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Supervised Risky and Adventurous Play

Allowing children to explore and take risks through their play is important for their learning and development. Learning through taking risks continues throughout childhood and into adulthood. Risky play includes situations where there is a challenge involved, leading to thrilling, exciting and often more physically demanding approaches to the task.


Through this type of play, children are encouraged to problem solve through challenges and make decisions or plans about how to approach situations – essentially managing the risk. Naturally, they are stepping out of their comfort zone and being encouraged to make their own decisions. Supporting children through risky play means that they are more likely to have improved judgement skills, perception, increased independence, and understanding of health and wellbeing. It also provides them with a sense of accomplishment that they achieved their goal.



Examples of risky play:

  • Rough and tumble play
  • Climbing on the playground / in a tree
  • Using kids knives to cut strawberries
  • Swimming lessons


Examples of skills learnt:

  • Independence and responsibility
  • Risk perception and management – e.g. learning how to navigate or avoid dangerous tasks or environments
  • Planning and problem solving
  • Improved judgement
  • Social skills and conflict resolution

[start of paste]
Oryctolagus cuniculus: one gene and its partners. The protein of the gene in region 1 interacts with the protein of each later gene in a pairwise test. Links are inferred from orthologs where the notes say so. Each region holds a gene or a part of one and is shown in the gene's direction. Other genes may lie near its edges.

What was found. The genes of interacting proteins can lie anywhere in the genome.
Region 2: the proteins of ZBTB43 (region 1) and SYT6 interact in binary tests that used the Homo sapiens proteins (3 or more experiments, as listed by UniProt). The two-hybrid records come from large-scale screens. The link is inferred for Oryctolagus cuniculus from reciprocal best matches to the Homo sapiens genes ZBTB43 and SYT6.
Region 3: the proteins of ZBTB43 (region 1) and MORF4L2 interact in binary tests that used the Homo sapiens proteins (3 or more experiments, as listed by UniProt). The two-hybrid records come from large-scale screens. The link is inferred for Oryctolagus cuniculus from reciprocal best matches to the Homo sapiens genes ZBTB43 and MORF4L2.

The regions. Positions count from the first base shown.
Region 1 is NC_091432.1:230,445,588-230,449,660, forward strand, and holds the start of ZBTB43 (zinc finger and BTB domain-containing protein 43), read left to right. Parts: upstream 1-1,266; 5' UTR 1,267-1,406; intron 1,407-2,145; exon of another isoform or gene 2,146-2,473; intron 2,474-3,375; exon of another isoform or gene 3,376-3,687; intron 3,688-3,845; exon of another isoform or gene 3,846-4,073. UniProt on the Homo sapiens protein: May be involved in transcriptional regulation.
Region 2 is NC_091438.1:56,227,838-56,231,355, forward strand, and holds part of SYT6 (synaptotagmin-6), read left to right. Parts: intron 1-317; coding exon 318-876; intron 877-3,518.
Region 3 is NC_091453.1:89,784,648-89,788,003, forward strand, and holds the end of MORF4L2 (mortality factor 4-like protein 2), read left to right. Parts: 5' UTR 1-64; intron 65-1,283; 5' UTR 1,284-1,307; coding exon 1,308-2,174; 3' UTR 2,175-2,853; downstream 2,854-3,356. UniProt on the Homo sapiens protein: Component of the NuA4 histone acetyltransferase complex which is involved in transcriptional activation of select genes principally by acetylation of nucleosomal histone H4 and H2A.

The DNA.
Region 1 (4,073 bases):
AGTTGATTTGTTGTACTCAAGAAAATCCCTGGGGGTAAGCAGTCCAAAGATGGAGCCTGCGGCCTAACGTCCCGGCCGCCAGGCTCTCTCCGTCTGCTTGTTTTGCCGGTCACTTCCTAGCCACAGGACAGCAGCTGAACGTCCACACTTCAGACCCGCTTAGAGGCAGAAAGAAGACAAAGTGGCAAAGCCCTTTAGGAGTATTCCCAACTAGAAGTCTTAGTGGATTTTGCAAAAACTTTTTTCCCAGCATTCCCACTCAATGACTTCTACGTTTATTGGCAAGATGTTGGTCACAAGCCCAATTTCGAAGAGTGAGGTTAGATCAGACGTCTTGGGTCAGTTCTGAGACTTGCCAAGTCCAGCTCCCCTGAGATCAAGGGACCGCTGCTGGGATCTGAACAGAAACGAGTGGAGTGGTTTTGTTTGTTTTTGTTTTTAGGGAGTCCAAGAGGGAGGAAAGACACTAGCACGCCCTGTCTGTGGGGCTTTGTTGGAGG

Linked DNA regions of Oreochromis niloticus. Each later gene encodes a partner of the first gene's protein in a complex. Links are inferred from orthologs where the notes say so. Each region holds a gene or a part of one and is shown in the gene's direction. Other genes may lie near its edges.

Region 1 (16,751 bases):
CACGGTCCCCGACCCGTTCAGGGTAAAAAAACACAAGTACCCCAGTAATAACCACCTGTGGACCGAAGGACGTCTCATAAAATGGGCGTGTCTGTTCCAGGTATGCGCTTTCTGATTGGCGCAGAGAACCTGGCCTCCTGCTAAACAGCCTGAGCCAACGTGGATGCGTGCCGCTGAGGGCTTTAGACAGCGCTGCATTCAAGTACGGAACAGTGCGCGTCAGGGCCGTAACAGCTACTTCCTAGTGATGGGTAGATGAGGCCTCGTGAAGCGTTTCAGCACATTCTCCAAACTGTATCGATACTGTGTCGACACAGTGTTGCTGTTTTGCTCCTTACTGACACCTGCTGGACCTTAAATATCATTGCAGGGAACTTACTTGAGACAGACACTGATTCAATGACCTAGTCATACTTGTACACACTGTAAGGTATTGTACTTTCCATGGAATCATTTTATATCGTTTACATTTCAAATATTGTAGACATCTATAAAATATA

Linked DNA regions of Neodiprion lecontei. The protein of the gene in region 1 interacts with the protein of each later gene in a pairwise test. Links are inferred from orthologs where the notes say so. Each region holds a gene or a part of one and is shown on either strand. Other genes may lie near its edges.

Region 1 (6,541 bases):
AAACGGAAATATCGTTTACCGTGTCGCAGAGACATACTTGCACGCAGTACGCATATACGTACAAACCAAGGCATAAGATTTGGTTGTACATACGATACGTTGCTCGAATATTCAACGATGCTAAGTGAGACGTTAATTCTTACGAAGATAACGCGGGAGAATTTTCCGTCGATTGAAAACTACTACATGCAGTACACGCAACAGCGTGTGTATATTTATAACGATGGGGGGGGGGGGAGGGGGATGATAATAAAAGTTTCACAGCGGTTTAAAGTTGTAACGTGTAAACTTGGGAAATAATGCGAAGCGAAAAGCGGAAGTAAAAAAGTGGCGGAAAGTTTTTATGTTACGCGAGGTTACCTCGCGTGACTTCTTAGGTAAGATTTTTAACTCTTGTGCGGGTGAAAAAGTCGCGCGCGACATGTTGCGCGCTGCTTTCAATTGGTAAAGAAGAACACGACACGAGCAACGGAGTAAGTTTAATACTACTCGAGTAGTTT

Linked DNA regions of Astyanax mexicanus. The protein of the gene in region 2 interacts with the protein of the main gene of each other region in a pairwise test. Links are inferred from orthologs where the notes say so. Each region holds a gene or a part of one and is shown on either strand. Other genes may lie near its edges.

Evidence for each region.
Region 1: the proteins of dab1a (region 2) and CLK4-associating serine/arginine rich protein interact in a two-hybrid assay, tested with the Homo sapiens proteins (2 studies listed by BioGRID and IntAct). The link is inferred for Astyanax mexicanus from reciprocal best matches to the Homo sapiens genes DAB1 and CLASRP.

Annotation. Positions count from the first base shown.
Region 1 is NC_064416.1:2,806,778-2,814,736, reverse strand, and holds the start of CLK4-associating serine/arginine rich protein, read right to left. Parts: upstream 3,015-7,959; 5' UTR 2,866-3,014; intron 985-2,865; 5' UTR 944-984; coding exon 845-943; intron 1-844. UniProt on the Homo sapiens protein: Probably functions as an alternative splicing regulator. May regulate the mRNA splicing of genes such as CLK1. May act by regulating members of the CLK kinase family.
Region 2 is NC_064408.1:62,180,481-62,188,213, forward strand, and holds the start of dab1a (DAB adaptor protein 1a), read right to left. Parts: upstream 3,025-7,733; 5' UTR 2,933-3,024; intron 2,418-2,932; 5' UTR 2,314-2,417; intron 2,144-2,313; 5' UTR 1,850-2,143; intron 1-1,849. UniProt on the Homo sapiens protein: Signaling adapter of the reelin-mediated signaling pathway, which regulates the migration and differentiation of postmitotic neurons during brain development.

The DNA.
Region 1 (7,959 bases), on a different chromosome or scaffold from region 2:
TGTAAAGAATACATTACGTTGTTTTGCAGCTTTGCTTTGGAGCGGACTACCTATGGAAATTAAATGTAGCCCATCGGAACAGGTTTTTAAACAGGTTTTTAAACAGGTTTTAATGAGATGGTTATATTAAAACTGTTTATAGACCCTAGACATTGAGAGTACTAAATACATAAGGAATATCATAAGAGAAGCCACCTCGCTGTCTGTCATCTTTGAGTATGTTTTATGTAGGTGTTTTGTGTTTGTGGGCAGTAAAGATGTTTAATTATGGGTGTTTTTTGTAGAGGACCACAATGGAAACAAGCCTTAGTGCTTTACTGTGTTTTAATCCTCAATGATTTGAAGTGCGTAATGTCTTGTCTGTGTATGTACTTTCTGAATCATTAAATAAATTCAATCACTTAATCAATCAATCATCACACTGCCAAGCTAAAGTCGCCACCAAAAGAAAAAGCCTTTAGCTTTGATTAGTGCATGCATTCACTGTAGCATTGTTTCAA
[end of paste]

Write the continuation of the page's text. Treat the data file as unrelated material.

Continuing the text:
• Improved self esteem and resilience
  • Motor skills, balance and coordination
  • Understanding their physical limits, capabilities and boundaries



As parents, the natural instinct is to protect them from these potentially dangerous situations, change the environment or take the child away. However, it can be helpful to consider what is “safe and necessary” rather than “safe as possible” when navigating these situations; so that we are facilitating their learning opportunity and preventing injury, while guiding them through the strategies, problem solving and management of the risk. Take opportunities to talk about risk at any time, including hypothetical situations.


Rather than saying no, try talking them through the risks. For example:

  • Where should you put your foot next?
  • Do you think you could fall from there?
  • What do you think could happen if you climb higher?


For some families, risky play can be incredibly challenging. Please consider your individual child’s abilities, age, and safety awareness before engaging in risky play, making sure that it’s appropriate to them. Whether your child is having difficulty with risk management, safety, motor skills, or something else entirely, your occupational therapist will be able to provide you with strategies and support to assist both your family and your child. The therapists at Kids that Go may just be the answer you are looking for. Feel free to contact us on 07 3087 1904.



Occupational Therapist.



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